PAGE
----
France's Southwest Coast. Sun, Sand, Surf and Laidback Locals

Posted on 21 November 2012

Thinking of a motorhome roadtrip in France? If it's summertime, the coast is the place to go. France's most famous coastlines are those of the French Riviera and the peninsula of Brittany (Bretagne). Both of these are beautiful parts of the country, and if you are looking for glamour, the Riviera is where it's at! However, they are extremely popular as holiday destinations, and there is the degree of commercialism and crowds that come with that. If you are looking for a hidden gem, try the southwest coast. This is the coastline of the Aquitaine region that extends from La Rochelle down to the Spanish border and Basque region.

Beach of the Southwest

This coast is a favourite for those in the know- many of its visitors are from Germany and the Netherlands and return every year! It is a chilled out part of France, and the locals certainly don't have the stereotypical snottiness attributed to Parisians and other city-dwellers. Most you meet are surfers, and in the summer the population swells as the fun-loving seasonal workers arrive. These are multicultural, well-travelled young people who work hard as chefs, wait staff, surf teachers and bar staff and play just as hard. And the area is a natural playground- the coastline is one long stretch of surf beach broken only occasionally by rivers and estuaries, and backed by charming pine forests.




At the north of this region is the city of Bordeaux, known for its wine and beautiful architecture. It is on the UNESCO world heritage list for its outstanding urban architecture, so take a day to wander around and take in the best of urban France. It has recently undergone a clean-up, with buildings being sand-blasted clean by mandate- this has made for a lighter and fresher city. Trams make it easy to get around.

Place de la Bourse with Mirror Pool

Dinner in Bordeaux

A bit further south is Biscarrosse and its seaside partner, Biscarrosse-Plage (beach). Surfing is great at the beach, and it's great for kids too- bring a bucket and spade, and head to the inland lakes for tranquil waters. The town and beach town are a sign of things to come if you are heading down this coast- long stretches of sand, friendly and fun people, forest tracks for cycling and walking, a relaxed and unsophisticated air.

Beach at Biscarosse
by Julen Iturbe-Ormaetxe Flickr Creative Commons

The resorts keep coming as you continue down the coast- the large town of Mimizan and its beach resort, and the wonderful small town of Contis-Plage, where the endless beach is broken by an estuary. Here you can have lessons at the friendly Ecole de Surf, get a beer at the bar run by english Contis convert Dan, do some stand-up paddle on the estuary or climb the distinctive black-and-white lighthouse. Contis is a must-visit!

Market at Mimizan

Contis

Ecole de Surf

Beach at Contis

All down this coast the food is great, with a lot of seafood being used in the restaurants- a favourite dish is moules-frites, and foie gras and duck dishes are also a specialty of the area.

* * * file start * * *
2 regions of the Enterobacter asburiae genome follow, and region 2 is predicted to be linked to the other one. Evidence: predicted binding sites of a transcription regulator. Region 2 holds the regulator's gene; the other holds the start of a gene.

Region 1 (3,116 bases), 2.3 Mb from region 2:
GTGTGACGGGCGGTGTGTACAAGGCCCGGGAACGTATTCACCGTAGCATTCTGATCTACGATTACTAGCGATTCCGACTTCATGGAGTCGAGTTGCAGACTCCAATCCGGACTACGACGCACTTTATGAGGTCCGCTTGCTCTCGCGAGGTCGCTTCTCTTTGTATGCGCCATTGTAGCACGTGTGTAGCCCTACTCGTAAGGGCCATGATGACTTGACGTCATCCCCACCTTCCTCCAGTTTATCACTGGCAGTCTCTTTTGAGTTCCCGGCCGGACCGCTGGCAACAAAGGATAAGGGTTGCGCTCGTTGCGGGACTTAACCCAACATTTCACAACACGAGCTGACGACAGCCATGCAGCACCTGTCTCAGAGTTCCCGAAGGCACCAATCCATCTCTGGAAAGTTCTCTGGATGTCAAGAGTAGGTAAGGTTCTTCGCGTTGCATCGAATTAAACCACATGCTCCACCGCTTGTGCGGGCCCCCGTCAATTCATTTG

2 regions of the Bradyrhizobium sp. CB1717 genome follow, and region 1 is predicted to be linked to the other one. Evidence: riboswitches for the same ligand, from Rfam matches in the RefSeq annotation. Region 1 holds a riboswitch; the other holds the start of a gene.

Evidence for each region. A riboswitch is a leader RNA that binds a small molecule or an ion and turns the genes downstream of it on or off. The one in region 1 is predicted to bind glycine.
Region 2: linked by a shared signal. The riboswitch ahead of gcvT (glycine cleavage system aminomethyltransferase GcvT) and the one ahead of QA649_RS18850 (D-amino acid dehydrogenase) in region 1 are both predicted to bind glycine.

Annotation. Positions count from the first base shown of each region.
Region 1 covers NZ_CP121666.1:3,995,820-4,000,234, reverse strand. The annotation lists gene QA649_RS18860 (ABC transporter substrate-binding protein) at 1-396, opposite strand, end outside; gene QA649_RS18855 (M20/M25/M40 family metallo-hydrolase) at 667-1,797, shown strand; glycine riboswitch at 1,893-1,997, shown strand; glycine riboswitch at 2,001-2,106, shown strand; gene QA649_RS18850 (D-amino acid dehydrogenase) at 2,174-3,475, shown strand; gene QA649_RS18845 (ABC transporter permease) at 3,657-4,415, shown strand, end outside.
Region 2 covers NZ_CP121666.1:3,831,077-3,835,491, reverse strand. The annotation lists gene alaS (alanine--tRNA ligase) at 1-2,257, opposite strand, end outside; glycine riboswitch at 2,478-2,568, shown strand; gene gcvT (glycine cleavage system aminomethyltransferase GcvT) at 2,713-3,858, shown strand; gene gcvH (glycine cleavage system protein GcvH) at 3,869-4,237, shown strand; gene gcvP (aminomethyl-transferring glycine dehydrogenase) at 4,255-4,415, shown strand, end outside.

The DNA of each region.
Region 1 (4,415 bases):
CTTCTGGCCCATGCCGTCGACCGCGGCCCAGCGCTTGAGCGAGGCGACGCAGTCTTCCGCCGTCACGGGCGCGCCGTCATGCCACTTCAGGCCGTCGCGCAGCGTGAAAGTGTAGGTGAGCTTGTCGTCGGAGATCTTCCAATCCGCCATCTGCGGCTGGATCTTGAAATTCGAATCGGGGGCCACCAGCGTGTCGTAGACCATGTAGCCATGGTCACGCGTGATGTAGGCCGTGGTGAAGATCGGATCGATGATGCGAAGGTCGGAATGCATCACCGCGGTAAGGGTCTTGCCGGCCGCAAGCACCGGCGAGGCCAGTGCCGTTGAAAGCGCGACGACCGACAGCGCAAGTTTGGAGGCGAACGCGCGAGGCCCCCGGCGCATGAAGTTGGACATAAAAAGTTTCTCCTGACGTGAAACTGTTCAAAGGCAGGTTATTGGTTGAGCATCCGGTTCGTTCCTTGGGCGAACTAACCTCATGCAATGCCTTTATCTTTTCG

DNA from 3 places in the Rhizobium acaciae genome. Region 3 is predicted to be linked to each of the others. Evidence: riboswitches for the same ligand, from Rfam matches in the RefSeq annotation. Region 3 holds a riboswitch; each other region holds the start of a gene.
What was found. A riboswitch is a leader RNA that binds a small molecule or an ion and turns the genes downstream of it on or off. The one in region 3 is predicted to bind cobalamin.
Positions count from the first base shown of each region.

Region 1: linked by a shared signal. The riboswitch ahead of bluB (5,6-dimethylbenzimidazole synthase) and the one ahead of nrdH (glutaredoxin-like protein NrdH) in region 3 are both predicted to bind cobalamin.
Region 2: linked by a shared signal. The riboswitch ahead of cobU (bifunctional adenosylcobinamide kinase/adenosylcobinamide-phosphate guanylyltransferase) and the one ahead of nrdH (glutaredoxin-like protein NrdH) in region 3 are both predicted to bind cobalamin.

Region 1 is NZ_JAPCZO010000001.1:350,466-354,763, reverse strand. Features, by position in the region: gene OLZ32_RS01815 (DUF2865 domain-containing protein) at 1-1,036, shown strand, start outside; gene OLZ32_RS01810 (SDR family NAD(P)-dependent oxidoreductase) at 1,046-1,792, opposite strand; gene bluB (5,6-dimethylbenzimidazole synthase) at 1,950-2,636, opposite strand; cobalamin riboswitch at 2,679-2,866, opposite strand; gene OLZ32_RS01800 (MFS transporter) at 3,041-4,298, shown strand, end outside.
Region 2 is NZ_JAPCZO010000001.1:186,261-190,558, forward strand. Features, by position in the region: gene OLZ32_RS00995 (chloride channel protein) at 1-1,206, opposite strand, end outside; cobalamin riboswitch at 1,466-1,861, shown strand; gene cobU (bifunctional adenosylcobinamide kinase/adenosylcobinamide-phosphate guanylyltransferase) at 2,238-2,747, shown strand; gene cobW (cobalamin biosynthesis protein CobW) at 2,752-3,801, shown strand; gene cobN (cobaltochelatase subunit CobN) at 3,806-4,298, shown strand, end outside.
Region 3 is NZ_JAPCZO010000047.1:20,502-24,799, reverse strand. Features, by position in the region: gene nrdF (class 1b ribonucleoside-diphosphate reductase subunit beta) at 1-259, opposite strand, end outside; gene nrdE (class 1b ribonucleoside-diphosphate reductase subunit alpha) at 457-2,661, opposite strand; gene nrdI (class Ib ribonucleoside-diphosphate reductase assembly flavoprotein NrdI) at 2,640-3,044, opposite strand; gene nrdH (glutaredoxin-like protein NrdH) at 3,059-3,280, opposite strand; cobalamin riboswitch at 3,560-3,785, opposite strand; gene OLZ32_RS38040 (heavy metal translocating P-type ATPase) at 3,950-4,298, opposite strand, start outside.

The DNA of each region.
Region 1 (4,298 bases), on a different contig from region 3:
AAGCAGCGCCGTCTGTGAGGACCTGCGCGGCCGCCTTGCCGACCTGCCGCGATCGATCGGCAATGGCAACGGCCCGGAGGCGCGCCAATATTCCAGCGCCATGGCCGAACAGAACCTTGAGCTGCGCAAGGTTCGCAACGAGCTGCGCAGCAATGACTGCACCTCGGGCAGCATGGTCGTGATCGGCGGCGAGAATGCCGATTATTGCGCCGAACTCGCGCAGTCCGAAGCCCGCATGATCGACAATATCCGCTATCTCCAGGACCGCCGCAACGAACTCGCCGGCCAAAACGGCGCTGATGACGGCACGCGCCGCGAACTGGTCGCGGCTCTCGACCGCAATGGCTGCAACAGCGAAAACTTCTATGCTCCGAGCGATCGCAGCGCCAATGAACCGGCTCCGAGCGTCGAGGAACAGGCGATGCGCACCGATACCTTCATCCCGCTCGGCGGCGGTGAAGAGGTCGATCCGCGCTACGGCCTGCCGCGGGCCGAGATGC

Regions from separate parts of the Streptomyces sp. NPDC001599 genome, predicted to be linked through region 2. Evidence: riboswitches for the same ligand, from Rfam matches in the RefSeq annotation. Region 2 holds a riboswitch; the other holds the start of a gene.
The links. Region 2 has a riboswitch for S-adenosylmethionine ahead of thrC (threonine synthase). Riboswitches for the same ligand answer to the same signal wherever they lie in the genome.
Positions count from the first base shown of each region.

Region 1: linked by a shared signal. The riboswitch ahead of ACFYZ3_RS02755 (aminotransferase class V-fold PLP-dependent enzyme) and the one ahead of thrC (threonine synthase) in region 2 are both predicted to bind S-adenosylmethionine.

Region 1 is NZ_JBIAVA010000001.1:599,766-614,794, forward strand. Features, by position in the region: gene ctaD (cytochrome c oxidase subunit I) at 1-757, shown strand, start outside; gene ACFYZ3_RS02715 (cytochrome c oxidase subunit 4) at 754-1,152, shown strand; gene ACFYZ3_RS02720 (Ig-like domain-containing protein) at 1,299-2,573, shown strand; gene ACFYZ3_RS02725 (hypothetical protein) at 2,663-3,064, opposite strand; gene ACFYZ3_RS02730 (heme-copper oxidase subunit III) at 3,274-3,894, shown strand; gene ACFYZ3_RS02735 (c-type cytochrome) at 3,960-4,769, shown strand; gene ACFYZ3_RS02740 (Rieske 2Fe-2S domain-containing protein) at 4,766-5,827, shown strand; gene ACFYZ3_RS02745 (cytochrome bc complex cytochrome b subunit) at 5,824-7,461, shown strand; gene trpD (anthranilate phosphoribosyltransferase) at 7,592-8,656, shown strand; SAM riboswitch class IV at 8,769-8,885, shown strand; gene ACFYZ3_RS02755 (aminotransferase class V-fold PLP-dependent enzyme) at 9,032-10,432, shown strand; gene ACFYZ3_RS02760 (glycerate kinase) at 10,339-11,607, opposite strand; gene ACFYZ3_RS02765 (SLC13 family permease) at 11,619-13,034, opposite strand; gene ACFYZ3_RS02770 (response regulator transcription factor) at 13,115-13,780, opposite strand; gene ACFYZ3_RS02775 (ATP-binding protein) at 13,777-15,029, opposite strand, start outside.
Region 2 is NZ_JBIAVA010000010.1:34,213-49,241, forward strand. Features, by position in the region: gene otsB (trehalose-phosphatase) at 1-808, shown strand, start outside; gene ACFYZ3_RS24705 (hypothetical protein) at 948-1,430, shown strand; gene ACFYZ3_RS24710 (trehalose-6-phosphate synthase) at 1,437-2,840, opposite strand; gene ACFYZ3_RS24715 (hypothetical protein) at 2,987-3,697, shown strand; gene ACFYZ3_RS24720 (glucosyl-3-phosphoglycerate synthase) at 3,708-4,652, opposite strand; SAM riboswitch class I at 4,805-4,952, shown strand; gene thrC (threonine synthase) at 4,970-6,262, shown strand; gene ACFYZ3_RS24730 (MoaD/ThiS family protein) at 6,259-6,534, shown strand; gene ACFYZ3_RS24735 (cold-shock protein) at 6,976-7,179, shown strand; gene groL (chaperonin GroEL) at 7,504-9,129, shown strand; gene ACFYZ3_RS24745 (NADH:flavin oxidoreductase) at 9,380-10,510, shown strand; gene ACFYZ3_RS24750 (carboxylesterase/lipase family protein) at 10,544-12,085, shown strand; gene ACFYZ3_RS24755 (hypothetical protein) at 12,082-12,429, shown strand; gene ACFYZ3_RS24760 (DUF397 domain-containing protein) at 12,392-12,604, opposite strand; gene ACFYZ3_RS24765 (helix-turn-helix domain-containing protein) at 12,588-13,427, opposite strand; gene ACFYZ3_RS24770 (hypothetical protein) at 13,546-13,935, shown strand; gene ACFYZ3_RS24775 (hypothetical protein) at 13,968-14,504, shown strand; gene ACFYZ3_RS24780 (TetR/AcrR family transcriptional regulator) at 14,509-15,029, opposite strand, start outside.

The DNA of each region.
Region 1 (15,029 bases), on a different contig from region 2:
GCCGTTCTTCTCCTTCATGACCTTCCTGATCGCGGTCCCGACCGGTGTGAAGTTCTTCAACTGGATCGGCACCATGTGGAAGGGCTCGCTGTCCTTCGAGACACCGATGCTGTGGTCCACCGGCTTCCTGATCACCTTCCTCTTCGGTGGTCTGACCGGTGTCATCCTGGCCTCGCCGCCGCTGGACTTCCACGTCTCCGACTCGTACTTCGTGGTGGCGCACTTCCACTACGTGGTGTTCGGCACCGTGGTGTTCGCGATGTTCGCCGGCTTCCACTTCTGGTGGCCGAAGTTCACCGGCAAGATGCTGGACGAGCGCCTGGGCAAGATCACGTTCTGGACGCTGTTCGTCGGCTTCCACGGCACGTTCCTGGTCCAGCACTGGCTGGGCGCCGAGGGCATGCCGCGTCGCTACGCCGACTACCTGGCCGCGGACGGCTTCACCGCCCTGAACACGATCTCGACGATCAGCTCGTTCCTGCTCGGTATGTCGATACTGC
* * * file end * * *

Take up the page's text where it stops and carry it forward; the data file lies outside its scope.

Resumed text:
Further down the coast is the seaside town of Moliets with the same relaxed vibe, great beaches and surrounding forests. You can also get a game of golf in here! An estuary called the Courant d'Huchet flows into the Atlantic here, and there is a lake which is popular for fishing.

Lake at Moliets
by Alain Crespo Flickr Creative Commons

Beach at Moliets
by Gerard Flickr Creative Commons

Continuing down the coast, you will find the side-by-side cities of Hossegor and Capbreton. These are not as small and friendly as places like Mimizan, Contis and the like, but retain the relaxed and sunny atmosphere. Hossegor is known as the surf capital of France and is beloved by surfers the world over for its consistent breaks. It is a bustling place during the summer months, and there are many other activities to be done there and in Capbreton- horseriding, golf, tennis, sailing and much more. Restaurants and bars are plentiful and the nightlife is lively.

Hossegor

Beach at Hossegor

Labenne-Ocean is another beautiful small beach town that swells in summer. The pine forest is omnipresent, and the nearby March of Orx is a protected natural reserve. It is home to many birds, and twilight birdwatching visits are often organised in summer.

The city of Bayonne along the river sprawls to meet with the stunning city of Biarritz in the Basque region. Here, place names are in both french and basque giving the area a unique culture. Biarritz is an amazing city bordering a craggy part of the coastline, with beaches, inlets and protruding headlands such as the famous Rocher de la Vierge. Surfers cross paths with businessmen on the streets of Biarritz, and you could be forgiven for imagining yourself in Surfer's Paradise, Australia, rather than France. Wandering amongst the cosmopolitan streets of Biarritz, you will be continually catching glimpses of the Atlantic- it is a city not to be missed!

Biarritz

Beach and Rocher de la Vierge


France's southwest coast is often overlooked by those who haven't been before, but is an excellent alternative to the glamorous cities of the Riviera or the quaint touristy Brittany. If you want a laid-back road trip with friendly people, surf beaches and beautiful small towns and cities, give the Atlantic coast of Aquitaine a go- it won't disappoint!

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Author: Doug Brown+

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